AuthorTseng, Roger Sean
AdvisorLantz, Robert C.
MetadataShow full item record
PublisherThe University of Arizona.
RightsCopyright © is held by the author. Digital access to this material is made possible by the University Libraries, University of Arizona. Further transmission, reproduction or presentation (such as public display or performance) of protected items is prohibited except with permission of the author.
AbstractHuman papillomaviruses (HPV) are small non-enveloped viruses that infect basal cells. Most HPV infections are mild and develop warts at the site of infection. However, some high-risk serotypes of HPV are able to promote cancer formation. Serotypes 16 and 18 are responsible for the majority of cervical cancer cases . Its early proteins E6 and E7 promote oncogenesis by facilitating the acquisition of 7 hallmark traits necessary for cancer: constant signaling for proliferation, insensitivity to growth suppressors, evasion of apoptosis, limitless replicative potential, angiogenesis, immune evasion, and metastasis [1, 65, 68, 72, 76, 78, 79, 81, 82, 83, 84]. In addition to E6 and E7, specific conditions of an HPV infection seem to increase cancer incidence. Among these conditions are infection at the cervix's transformation zone, HPV genome integration with host chromosomes, inflammation and the presence of estrogen [1, 60, 61, 62, 63, 64, 69, 70, 71]. Estrogen's role in cervical cancer is not well understood. It is possible that it plays a role in the transcription of oncogenes by activating ERα and subsequently activating Sp1 . Specifically, the Sp1 binding site is conserved and necessary for VEGF and hTERT expression [65, 79].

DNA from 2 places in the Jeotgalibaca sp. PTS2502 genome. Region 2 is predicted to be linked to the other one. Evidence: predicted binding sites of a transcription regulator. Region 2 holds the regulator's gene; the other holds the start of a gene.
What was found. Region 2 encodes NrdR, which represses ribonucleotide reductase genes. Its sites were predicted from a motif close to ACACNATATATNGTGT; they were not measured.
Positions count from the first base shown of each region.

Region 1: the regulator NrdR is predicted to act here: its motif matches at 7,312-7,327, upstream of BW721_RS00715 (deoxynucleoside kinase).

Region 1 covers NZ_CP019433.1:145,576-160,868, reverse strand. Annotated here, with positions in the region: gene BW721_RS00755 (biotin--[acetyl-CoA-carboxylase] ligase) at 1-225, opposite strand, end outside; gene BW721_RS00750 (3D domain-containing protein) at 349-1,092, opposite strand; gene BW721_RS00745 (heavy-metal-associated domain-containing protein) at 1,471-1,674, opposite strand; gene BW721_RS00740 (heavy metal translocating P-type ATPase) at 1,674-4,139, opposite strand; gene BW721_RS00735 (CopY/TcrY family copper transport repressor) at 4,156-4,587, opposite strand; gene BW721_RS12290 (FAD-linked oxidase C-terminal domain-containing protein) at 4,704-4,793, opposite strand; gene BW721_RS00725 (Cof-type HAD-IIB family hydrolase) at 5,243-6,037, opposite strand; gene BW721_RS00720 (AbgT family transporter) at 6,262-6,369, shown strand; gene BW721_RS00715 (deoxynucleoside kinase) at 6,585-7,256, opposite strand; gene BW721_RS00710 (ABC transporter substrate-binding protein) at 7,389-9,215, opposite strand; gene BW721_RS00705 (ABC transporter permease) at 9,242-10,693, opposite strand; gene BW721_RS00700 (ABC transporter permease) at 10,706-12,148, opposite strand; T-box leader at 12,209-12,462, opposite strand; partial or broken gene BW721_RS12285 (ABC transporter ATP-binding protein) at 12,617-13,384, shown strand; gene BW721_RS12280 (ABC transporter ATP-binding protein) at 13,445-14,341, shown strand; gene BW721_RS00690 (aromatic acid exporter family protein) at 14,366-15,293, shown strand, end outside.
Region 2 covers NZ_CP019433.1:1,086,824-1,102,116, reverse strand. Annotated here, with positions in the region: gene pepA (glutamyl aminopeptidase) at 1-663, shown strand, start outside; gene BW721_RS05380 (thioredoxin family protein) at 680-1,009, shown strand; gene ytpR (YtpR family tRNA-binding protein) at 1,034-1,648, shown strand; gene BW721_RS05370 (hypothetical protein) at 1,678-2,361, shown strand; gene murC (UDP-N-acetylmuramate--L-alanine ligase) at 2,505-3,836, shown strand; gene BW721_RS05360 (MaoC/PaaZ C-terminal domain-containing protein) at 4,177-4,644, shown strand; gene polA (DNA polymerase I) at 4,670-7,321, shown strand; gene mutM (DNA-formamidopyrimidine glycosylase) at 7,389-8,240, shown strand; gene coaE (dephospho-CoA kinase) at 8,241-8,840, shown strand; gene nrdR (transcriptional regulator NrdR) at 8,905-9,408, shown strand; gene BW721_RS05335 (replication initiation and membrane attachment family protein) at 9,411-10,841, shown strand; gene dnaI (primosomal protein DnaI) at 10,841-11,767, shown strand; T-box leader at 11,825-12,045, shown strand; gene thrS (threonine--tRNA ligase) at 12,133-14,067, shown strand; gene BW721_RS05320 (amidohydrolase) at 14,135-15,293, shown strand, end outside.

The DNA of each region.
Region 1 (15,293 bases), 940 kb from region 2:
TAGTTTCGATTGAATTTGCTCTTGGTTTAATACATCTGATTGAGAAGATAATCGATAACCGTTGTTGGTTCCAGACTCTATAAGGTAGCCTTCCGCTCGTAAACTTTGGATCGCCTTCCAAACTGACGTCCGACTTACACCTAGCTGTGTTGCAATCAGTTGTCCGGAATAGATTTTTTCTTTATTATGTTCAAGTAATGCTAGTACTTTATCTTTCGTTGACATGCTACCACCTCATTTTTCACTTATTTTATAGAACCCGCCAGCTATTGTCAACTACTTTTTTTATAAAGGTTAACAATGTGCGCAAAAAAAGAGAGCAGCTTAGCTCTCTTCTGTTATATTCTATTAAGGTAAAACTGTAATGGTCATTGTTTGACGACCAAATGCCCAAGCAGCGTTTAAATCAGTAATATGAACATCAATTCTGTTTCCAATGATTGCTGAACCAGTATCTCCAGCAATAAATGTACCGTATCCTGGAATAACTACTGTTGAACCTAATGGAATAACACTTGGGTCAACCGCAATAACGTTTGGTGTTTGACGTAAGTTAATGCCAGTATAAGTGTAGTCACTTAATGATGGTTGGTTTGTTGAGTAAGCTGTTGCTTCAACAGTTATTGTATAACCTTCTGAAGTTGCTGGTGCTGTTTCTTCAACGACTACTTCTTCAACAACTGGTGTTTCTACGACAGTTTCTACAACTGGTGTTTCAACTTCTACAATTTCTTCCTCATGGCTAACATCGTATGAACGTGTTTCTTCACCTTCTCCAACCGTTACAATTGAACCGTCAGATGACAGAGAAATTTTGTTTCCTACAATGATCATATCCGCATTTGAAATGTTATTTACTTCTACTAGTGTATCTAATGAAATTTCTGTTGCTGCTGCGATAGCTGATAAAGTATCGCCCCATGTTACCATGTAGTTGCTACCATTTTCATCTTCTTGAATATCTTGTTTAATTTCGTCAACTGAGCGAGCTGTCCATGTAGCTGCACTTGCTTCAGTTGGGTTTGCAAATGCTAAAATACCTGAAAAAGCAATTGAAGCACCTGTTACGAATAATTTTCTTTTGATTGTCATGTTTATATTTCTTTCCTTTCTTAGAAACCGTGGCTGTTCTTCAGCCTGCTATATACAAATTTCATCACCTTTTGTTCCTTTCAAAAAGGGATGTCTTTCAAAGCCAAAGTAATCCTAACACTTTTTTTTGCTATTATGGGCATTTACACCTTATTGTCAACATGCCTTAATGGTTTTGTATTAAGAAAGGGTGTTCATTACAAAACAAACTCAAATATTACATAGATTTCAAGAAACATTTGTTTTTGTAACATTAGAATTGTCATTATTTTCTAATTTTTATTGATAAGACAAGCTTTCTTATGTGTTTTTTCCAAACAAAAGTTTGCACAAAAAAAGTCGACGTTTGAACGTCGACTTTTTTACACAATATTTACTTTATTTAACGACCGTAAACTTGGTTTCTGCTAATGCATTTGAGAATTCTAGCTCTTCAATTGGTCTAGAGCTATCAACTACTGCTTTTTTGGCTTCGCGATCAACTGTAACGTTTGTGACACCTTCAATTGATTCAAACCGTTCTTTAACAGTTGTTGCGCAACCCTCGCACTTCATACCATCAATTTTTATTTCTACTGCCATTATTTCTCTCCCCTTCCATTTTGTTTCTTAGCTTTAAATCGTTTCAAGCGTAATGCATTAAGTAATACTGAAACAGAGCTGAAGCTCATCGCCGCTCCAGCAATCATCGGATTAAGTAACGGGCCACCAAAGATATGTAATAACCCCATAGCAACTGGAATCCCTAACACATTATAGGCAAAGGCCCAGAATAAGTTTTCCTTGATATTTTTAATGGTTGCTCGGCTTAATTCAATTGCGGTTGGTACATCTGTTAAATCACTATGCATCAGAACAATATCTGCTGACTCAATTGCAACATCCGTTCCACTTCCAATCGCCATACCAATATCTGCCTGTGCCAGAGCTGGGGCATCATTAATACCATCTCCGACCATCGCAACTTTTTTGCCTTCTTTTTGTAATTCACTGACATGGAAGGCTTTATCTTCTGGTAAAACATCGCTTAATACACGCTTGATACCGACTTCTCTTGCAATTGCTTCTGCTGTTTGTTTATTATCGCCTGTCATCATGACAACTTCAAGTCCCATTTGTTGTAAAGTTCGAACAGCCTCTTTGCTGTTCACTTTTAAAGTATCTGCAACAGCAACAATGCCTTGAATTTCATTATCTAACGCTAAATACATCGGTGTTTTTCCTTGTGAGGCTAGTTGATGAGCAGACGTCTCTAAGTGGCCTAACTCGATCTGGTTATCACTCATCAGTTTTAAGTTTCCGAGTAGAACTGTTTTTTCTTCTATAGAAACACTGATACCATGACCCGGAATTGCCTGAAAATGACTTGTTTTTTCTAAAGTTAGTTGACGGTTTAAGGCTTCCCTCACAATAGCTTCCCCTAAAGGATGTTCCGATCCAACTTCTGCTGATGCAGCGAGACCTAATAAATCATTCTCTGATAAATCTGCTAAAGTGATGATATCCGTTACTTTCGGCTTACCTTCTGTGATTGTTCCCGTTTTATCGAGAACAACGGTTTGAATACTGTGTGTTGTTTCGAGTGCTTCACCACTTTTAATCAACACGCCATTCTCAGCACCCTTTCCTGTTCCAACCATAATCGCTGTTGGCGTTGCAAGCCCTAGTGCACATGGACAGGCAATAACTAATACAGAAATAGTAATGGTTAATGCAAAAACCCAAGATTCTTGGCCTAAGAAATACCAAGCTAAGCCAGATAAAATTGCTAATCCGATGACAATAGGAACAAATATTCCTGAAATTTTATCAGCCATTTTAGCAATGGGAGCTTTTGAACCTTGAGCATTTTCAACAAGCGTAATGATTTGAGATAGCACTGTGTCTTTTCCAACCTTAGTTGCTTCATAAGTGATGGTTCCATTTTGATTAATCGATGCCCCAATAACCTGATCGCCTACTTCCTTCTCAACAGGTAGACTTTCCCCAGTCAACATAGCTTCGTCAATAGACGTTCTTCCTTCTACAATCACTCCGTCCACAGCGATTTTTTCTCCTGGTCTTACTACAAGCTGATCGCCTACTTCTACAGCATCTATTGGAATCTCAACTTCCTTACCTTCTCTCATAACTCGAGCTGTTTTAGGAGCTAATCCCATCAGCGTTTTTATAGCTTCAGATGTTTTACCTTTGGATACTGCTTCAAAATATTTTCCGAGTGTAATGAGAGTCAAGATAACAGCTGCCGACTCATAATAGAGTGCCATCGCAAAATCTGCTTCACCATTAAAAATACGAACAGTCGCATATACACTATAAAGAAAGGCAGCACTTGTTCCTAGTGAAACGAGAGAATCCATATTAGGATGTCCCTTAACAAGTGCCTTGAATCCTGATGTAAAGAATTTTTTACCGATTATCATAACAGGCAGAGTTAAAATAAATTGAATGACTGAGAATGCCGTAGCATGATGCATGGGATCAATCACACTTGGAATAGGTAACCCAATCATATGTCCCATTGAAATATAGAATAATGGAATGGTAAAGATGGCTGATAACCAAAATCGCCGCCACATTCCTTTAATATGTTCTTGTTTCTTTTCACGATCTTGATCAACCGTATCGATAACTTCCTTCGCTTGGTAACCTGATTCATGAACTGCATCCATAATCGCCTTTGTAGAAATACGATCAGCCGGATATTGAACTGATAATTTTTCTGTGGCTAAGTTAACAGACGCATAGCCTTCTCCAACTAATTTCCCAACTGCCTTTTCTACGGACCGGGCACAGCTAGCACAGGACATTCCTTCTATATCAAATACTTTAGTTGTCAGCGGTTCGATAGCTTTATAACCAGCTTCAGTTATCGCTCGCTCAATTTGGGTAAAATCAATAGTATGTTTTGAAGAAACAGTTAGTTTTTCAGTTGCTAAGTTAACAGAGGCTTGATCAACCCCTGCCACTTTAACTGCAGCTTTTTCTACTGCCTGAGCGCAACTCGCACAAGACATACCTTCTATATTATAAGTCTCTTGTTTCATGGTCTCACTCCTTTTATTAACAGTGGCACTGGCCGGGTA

Degree ProgramGraduate College